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Storms at Lake Pleasant provide cautionary tale

Posted 7/24/17

A photo still from MCSO body camera footage. By Philip Haldiman, Independent Newsmedia

First responders rescued about 15 people from rough waters, and a slew of damage was left in the wake of …

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Storms at Lake Pleasant provide cautionary tale

A photo still from MCSO body camera footage.
By Philip Haldiman, Independent Newsmedia

First responders rescued about 15 people from rough waters, and a slew of damage was left in the wake of winds and heavy rainfall that pummeled Lake Pleasant the weekend of July 14.

A 10-lane boat ramp broke free and floated into the bay, leaving four boats submerged and multiple others damaged during the storm. Add to the list power outages and a breach in the marina fuel pump that led to 100 gallons of fuel spilled into the lake — a weekend resulting $1,000s in property damage.

The wreckage has left the Maricopa County Sheriff’s office warning residents about the dangers of monsoon season.

“Boaters, swimmers, and anyone using our lakes and parks needs to be prepared for severe storms, especially in the late afternoon,” Sheriff Paul Penzone said. “This is the season for intense weather events. Check your forecasts often and be especially careful late in the day as these systems move into the Valley.”

During one of the storms, a woman paddle-boarding was taken to a hospital with possible life-threatening injuries. She stabilized and was released after treatment.

Josh Hoffman, boating safety education coordinator for the Arizona Game and Fish Department, said boating and paddle-boarding is permitted at the lake but when violent storms strike, it is tough to compete with high water and winds.

All vessels except sailboards and certain racing shells or rowing skulls must have at least one wearable life jacket that is U.S. Coast Guard approved and of the proper size for each person on board.

All children 12 years old and younger must wear a life jacket at all times on any vessel.

Lake Pleasant is known as a great place for outdoor recreation and activities. But whether you’re out on a boat, weather is a critical factor that everyone must pay attention to,” Mr. Hoffman said. “If severe weather is likely or storms are appearing nearby, it’s a good time to safely get off of the water and move indoors.”

The Arizona Game and Fish Department provides boater safety school throughout the state online and in a classroom setting for a small fee.

The U.S. Coast Guard also provides this service. However, MCSO spokesman Sgt. Calbert Gillet said that any person 12 years old and older can operate a watercraft on any public body of water in this state without any watercraft safety training.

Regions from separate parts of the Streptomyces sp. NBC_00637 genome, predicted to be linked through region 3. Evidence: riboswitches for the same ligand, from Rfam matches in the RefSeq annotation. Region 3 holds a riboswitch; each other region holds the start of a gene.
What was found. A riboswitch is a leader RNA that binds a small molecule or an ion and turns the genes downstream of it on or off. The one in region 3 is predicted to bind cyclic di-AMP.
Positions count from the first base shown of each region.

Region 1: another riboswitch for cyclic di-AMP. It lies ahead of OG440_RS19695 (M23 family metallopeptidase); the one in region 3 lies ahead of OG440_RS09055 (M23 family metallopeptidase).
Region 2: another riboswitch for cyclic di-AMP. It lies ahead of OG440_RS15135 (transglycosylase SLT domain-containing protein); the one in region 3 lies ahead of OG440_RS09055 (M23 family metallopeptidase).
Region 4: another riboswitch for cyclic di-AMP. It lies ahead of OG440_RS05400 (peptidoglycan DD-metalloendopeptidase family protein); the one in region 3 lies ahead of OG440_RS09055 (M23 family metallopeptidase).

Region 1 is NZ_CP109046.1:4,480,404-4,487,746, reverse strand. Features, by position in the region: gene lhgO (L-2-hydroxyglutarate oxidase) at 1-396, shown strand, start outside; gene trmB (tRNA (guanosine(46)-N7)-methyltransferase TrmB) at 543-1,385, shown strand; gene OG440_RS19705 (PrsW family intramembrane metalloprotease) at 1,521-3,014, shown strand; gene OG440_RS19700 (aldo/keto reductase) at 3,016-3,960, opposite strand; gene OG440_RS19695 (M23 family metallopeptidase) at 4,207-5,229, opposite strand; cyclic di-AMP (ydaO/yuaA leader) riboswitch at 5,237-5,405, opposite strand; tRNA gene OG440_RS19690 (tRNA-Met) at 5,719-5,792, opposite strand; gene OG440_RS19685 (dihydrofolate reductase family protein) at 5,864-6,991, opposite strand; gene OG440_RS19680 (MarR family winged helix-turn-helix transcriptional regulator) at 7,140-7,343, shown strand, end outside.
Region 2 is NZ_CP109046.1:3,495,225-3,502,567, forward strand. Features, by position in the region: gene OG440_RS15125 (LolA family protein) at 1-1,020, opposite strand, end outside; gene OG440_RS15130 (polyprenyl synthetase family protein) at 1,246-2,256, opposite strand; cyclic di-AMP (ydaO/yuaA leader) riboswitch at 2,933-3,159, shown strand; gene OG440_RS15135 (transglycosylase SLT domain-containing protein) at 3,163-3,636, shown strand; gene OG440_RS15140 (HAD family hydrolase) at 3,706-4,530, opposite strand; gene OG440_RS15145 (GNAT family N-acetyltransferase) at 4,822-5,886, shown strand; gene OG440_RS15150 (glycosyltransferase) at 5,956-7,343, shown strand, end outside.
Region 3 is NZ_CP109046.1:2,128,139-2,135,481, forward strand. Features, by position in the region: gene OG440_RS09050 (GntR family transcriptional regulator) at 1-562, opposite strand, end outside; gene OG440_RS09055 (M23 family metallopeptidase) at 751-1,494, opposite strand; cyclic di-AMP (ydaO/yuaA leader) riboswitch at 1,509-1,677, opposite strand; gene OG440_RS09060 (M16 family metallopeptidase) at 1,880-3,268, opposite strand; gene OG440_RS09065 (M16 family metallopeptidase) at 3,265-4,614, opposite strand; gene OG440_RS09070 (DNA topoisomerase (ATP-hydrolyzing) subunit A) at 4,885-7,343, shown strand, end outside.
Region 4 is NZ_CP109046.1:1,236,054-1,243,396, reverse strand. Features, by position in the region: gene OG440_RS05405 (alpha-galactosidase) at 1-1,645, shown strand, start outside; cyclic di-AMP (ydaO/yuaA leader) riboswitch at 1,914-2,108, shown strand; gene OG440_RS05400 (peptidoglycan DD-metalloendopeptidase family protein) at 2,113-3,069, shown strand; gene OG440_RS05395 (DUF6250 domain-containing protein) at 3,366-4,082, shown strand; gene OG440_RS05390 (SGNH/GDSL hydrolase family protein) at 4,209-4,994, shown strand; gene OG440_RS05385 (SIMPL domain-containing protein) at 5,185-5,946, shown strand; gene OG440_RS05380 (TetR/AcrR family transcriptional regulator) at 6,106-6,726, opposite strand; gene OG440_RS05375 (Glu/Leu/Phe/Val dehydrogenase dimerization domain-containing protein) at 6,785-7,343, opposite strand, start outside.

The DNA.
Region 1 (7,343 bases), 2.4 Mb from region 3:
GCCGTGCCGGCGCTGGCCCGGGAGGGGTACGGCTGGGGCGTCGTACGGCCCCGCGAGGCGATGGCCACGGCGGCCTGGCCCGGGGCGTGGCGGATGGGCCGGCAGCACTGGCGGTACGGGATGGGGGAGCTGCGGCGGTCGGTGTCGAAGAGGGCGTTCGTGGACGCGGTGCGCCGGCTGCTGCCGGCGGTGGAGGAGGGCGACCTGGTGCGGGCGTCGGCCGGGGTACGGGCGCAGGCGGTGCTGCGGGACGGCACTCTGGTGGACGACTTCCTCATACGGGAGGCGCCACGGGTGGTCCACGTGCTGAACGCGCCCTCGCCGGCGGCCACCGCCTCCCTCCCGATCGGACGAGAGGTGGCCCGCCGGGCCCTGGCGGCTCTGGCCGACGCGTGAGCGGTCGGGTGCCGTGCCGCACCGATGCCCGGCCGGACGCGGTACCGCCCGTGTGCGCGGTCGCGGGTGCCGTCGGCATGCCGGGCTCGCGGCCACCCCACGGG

Mr. Gillett added that monsoons do come with a warning — growing, dark clouds and blowing, high winds. When a monsoon is about to strike, first the national weather service provides radio, television and cellular alerts and warnings. Mr. Gillett said there are strobe wind warning beacons on two islands at Lake Pleasant to warn swimmers, and there are signs at the north and south entrances of the lake explaining the function of these lights. Deputies will also warn people who are attempting to go out on the water if they are in the area when a storm is about to strike, he said.

“However, we cannot stop people from recreation on the lake due to a storm,” he said. “The initial part of the storm is usually the worst and most damaging. If you are unable to travel across the lake due to a storm, get to the nearest sheltered cove and wait it out. The storm will subside in a few hours. Do not try and outrun the storm to the boat ramp. You will get trapped by the storm at the boat ramp.”

Philip Haldiman can be reached at 623-876-3697 or phaldiman@newszap.com. Continue the discussion at yourwestvalley.com.



Storm blow-by-blow
There were multiple rescues and property damage as a result of storms, July 14-15 at Lake Pleasant. Here is the blow-by-blow.

July 14
Two women paddle boarding were knocked into the water during the thunderstorm and were rescued sheriff’s Deputies in a patrol boat. Three juveniles in a wave runner personal water craft were hit by storms at Fireman’s Cove. A family member rescued one and lake patrol deputies secured the other two. All were evaluated and did not require additional medical treatment.
• High winds and choppy water caused damage to boats and docks.
• Power outage at the Operations Center and Scorpion Bay Marina
• Roof partially ripped off from atop the restaurant at Scorpion Bay Marina
• Breakwater broken loose and floating free
• Concrete breakwater flipped upside down
• Boat lift in the MCSO boat house damaged

July 15
Ten people were pulled from the water, none with any significant injuries. High winds and rough water that lasted for 30 minutes caused a variety of property damage. In addition to Lake Patrol, deputies from District Three, District Four, K-9, MCSO Fox aircraft and local fire departments and medics responded to the storms.
• The 10-lane boat ramp broke free and floated off into the bay; four boats sunk, a fifth beached after becoming partially submerged, and multiple other boats were damaged during the storm.
• A breach in the Marina fuel pump caused about 100 gallons of fuel to spill into the lake before containment systems initiated.